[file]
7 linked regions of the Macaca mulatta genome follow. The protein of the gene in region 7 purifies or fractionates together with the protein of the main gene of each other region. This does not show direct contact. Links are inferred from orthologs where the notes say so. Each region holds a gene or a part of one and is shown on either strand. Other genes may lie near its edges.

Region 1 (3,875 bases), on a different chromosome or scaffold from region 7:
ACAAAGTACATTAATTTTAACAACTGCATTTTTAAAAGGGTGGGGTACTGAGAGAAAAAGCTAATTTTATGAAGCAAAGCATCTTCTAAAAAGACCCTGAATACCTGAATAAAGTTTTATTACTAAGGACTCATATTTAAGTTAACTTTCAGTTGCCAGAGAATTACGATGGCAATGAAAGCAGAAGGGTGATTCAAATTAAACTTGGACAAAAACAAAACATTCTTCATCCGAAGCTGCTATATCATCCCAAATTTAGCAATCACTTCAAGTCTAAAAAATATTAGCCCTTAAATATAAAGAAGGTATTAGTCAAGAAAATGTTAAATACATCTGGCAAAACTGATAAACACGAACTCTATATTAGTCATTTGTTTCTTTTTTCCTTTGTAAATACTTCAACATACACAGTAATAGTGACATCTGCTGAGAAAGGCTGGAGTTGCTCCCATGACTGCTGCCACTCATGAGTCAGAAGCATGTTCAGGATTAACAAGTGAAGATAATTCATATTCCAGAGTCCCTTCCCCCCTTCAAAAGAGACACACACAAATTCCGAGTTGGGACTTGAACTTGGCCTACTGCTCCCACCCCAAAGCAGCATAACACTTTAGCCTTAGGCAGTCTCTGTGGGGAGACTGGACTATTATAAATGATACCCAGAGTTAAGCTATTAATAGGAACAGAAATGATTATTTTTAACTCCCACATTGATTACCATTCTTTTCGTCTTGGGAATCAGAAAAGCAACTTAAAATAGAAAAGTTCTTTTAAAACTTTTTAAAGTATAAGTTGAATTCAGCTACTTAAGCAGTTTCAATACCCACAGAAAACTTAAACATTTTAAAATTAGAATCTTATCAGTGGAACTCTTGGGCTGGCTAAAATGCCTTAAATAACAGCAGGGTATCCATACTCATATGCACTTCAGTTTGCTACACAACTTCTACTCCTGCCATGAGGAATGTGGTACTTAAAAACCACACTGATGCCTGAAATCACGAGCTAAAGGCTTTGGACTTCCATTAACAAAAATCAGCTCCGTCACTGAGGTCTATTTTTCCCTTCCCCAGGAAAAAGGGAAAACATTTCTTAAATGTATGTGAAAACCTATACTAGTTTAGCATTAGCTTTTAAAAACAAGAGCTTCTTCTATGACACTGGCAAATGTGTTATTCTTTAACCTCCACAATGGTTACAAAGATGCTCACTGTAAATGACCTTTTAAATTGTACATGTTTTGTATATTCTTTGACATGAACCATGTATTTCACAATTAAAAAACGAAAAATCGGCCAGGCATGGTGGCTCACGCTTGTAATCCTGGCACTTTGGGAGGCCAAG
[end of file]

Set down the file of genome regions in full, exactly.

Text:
7 linked regions of the Macaca mulatta genome follow. The protein of the gene in region 7 purifies or fractionates together with the protein of the main gene of each other region. This does not show direct contact. Links are inferred from orthologs where the notes say so. Each region holds a gene or a part of one and is shown on either strand. Other genes may lie near its edges.

Region 1 (3,875 bases), on a different chromosome or scaffold from region 7:
ACAAAGTACATTAATTTTAACAACTGCATTTTTAAAAGGGTGGGGTACTGAGAGAAAAAGCTAATTTTATGAAGCAAAGCATCTTCTAAAAAGACCCTGAATACCTGAATAAAGTTTTATTACTAAGGACTCATATTTAAGTTAACTTTCAGTTGCCAGAGAATTACGATGGCAATGAAAGCAGAAGGGTGATTCAAATTAAACTTGGACAAAAACAAAACATTCTTCATCCGAAGCTGCTATATCATCCCAAATTTAGCAATCACTTCAAGTCTAAAAAATATTAGCCCTTAAATATAAAGAAGGTATTAGTCAAGAAAATGTTAAATACATCTGGCAAAACTGATAAACACGAACTCTATATTAGTCATTTGTTTCTTTTTTCCTTTGTAAATACTTCAACATACACAGTAATAGTGACATCTGCTGAGAAAGGCTGGAGTTGCTCCCATGACTGCTGCCACTCATGAGTCAGAAGCATGTTCAGGATTAACAAGTGAAGATAATTCATATTCCAGAGTCCCTTCCCCCCTTCAAAAGAGACACACACAAATTCCGAGTTGGGACTTGAACTTGGCCTACTGCTCCCACCCCAAAGCAGCATAACACTTTAGCCTTAGGCAGTCTCTGTGGGGAGACTGGACTATTATAAATGATACCCAGAGTTAAGCTATTAATAGGAACAGAAATGATTATTTTTAACTCCCACATTGATTACCATTCTTTTCGTCTTGGGAATCAGAAAAGCAACTTAAAATAGAAAAGTTCTTTTAAAACTTTTTAAAGTATAAGTTGAATTCAGCTACTTAAGCAGTTTCAATACCCACAGAAAACTTAAACATTTTAAAATTAGAATCTTATCAGTGGAACTCTTGGGCTGGCTAAAATGCCTTAAATAACAGCAGGGTATCCATACTCATATGCACTTCAGTTTGCTACACAACTTCTACTCCTGCCATGAGGAATGTGGTACTTAAAAACCACACTGATGCCTGAAATCACGAGCTAAAGGCTTTGGACTTCCATTAACAAAAATCAGCTCCGTCACTGAGGTCTATTTTTCCCTTCCCCAGGAAAAAGGGAAAACATTTCTTAAATGTATGTGAAAACCTATACTAGTTTAGCATTAGCTTTTAAAAACAAGAGCTTCTTCTATGACACTGGCAAATGTGTTATTCTTTAACCTCCACAATGGTTACAAAGATGCTCACTGTAAATGACCTTTTAAATTGTACATGTTTTGTATATTCTTTGACATGAACCATGTATTTCACAATTAAAAAACGAAAAATCGGCCAGGCATGGTGGCTCACGCTTGTAATCCTGGCACTTTGGGAGGCCAAG